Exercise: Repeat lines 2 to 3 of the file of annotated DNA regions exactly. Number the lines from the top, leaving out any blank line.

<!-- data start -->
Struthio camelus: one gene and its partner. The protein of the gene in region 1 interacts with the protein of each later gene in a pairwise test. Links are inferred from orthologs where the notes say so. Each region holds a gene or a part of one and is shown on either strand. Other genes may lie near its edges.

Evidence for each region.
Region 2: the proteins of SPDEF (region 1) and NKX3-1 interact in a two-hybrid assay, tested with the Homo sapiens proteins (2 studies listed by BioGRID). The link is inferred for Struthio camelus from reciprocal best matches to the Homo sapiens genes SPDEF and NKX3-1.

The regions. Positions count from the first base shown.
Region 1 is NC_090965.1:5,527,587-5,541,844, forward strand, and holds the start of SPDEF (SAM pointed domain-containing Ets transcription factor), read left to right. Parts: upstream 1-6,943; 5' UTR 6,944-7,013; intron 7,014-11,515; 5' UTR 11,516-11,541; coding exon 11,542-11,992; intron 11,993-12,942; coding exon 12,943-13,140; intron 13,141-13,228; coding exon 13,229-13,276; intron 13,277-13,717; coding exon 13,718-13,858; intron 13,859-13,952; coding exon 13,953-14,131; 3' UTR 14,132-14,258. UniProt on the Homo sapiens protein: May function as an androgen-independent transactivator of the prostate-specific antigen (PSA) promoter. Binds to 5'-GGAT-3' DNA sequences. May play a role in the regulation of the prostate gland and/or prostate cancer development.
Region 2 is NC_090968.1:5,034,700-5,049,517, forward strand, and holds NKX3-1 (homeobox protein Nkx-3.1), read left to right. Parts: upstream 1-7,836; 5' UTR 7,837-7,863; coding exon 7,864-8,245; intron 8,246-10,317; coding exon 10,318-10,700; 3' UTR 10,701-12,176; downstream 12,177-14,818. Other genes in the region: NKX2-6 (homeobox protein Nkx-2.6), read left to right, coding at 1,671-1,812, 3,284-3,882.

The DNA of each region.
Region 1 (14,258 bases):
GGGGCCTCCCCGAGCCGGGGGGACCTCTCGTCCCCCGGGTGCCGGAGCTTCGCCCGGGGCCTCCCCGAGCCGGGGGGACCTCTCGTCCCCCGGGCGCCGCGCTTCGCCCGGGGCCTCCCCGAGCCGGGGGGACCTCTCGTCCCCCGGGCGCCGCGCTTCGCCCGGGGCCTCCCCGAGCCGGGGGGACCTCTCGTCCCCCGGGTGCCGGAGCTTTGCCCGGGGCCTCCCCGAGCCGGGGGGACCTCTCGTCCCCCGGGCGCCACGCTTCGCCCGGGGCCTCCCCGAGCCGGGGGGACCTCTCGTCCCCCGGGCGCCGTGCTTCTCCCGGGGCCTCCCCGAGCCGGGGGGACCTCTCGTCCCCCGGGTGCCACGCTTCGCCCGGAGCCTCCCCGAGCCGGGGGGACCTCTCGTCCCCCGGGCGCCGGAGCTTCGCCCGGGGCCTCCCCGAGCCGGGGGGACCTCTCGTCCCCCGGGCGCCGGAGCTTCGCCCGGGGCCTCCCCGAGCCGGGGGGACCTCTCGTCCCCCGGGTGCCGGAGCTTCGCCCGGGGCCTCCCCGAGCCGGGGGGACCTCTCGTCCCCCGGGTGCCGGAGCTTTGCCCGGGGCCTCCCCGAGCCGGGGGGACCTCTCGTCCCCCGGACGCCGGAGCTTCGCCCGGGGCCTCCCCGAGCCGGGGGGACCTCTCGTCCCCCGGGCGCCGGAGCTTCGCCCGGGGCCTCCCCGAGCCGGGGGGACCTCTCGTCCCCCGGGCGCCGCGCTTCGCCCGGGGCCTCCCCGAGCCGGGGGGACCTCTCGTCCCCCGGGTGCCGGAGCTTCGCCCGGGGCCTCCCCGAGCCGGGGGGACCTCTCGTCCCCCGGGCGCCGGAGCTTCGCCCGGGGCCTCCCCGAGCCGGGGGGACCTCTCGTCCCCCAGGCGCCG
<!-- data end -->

Evidence for each region.
Region 2: the proteins of SPDEF (region 1) and NKX3-1 interact in a two-hybrid assay, tested with the Homo sapiens proteins (2 studies listed by BioGRID). The link is inferred for Struthio camelus from reciprocal best matches to the Homo sapiens genes SPDEF and NKX3-1.